Birth of the U.S. Constitution celebrated in Centre Hall
CENTRE HALL — The U.S. Constitution is 230 years old, signed on Sept. 17, 1787. To mark the anniversary, a party was thrown in Grange Park on Sept. 17, which has been designated Constitution Day by the federal government.
The Constitutional Convention took place May 25 to Sept. 17, 1787, in Philadelphia. It was intended to revise the previous governing document, the Articles of Confederation, but the intent from the outset of many of its proponents, including James Madison and Alexander Hamilton, was to create a new government rather than fix the existing one. The delegates elected George Washington to preside over the convention. The result of the convention was the creation of the United States Constitution, placing the convention among the most significant events in the history of the United States.
The Grange Park celebration, called Constitution 230, was conceived by former Centre County commissioner and district magistrate Keith Bierly, of Rebersburg. Bierly said the idea of a Constitutional celebration was in his mind for a long time, and he began organizing it in January, forming a small committee that quickly expanded to nearly 50 people. Bierly said that much time and effort was spent organizing the event, reaching out to speakers, exhibitors and sponsors.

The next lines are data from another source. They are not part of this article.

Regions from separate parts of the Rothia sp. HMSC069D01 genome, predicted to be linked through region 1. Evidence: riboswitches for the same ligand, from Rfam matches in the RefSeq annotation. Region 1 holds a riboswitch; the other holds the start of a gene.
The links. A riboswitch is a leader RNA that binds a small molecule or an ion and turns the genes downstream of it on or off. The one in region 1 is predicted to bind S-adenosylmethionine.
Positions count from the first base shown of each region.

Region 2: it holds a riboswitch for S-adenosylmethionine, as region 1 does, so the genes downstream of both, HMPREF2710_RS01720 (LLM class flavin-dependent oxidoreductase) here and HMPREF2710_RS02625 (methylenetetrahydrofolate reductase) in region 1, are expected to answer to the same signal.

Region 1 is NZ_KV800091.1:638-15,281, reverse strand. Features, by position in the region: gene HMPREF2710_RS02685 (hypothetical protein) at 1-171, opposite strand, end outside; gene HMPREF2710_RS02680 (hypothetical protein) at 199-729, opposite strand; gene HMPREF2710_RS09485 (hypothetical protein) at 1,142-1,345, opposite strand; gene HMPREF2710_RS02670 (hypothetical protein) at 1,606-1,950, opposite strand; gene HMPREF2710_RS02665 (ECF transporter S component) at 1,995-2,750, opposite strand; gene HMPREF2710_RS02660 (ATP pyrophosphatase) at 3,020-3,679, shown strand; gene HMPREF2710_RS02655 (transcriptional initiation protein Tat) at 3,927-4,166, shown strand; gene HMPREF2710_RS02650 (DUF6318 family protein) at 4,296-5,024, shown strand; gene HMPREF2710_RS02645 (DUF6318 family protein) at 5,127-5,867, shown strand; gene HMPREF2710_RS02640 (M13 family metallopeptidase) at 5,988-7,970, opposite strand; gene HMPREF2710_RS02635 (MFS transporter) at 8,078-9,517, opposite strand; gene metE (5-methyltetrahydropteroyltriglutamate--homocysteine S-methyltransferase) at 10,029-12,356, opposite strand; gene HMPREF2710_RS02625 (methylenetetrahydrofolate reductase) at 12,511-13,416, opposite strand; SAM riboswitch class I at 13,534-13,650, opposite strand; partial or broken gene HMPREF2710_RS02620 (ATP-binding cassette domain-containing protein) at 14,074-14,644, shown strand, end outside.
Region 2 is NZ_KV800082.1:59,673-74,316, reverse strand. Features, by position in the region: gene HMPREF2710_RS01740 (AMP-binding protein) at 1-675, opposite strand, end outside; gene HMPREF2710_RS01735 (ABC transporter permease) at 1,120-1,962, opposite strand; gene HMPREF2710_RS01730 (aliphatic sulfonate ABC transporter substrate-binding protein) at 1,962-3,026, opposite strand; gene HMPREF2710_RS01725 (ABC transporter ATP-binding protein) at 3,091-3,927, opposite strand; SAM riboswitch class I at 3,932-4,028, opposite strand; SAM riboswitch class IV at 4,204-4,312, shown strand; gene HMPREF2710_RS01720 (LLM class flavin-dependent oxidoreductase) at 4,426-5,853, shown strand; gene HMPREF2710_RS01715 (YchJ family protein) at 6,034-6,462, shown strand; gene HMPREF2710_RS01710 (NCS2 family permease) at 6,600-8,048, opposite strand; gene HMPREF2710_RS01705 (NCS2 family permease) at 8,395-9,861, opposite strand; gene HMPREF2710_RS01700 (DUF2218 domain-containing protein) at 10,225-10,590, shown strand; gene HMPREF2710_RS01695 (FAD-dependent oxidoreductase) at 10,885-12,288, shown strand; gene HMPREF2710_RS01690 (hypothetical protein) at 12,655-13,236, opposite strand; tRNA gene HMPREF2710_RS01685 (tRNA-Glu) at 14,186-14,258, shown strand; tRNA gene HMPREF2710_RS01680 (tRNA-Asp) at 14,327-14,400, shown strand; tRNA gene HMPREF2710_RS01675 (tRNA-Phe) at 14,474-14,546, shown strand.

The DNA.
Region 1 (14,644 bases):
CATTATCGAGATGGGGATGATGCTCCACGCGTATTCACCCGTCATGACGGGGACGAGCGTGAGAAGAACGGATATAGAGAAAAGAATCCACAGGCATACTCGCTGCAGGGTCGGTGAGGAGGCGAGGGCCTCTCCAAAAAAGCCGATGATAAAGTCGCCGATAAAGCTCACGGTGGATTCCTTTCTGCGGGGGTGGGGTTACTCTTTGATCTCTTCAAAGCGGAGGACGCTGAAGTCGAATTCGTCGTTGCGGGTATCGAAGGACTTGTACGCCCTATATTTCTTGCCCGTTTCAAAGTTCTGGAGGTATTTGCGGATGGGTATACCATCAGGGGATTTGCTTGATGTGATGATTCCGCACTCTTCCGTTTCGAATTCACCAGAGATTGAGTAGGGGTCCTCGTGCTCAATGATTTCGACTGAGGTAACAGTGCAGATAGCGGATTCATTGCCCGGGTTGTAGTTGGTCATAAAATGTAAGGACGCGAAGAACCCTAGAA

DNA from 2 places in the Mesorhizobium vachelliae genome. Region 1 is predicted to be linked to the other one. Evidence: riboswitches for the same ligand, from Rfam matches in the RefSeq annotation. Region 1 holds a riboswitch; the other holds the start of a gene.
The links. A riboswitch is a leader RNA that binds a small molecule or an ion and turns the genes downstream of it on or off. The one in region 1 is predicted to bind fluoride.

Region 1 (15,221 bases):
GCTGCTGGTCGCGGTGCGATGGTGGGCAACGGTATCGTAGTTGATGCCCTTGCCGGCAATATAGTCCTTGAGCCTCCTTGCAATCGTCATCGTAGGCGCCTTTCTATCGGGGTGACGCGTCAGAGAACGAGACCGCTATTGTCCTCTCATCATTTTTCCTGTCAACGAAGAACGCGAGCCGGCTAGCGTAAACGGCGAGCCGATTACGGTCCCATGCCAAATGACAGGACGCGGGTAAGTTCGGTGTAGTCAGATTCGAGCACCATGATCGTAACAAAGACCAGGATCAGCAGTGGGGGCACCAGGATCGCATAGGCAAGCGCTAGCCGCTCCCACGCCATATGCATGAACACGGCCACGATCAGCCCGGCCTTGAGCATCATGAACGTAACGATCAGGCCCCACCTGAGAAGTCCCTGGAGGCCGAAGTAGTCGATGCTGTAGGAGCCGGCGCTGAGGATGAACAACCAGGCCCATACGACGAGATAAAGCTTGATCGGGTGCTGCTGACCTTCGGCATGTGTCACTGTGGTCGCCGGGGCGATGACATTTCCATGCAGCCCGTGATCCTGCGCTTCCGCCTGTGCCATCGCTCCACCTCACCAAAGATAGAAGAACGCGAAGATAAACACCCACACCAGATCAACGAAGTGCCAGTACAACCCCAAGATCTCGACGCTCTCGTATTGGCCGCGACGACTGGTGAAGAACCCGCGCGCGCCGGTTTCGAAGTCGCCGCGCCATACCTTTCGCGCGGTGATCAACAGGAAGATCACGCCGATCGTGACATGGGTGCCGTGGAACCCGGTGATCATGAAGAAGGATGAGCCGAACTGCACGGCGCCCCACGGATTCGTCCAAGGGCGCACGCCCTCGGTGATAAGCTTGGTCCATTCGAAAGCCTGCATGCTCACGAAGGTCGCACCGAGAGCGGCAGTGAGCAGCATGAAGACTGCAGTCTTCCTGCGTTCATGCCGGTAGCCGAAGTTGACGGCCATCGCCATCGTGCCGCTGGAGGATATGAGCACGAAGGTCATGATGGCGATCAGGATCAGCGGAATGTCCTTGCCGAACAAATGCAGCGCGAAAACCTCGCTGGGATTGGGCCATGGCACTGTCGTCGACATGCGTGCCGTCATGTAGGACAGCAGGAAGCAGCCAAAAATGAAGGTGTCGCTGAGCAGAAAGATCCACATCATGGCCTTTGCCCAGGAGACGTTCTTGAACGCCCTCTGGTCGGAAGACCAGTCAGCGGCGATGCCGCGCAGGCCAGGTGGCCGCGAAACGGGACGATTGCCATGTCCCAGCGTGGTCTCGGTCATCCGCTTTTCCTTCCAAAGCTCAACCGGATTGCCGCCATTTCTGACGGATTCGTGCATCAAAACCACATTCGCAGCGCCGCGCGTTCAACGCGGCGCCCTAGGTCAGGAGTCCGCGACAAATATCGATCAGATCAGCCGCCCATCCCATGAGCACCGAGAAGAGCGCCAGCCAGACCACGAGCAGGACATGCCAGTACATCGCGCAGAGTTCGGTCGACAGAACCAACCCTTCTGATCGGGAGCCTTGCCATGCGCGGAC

“It’s been a labor of love, but still, it’s been a challenge,” he said. “But, I had a great committee.”
Bierly said more than 100 people participated in the program.
The celebration featured a “constitutional village” of booths representing each of the Constitution’s 27 amendments and points of its preamble. The booths were staffed by members of various civic groups, who focused on specific amendments.
Live music was featured in the grandstand. Guest speakers included U.S. Sen. Bob Casey, presidential historian Dr. Greg Ferro, actor Charles Dumas and others, who were applauded by a large crowd of spectators.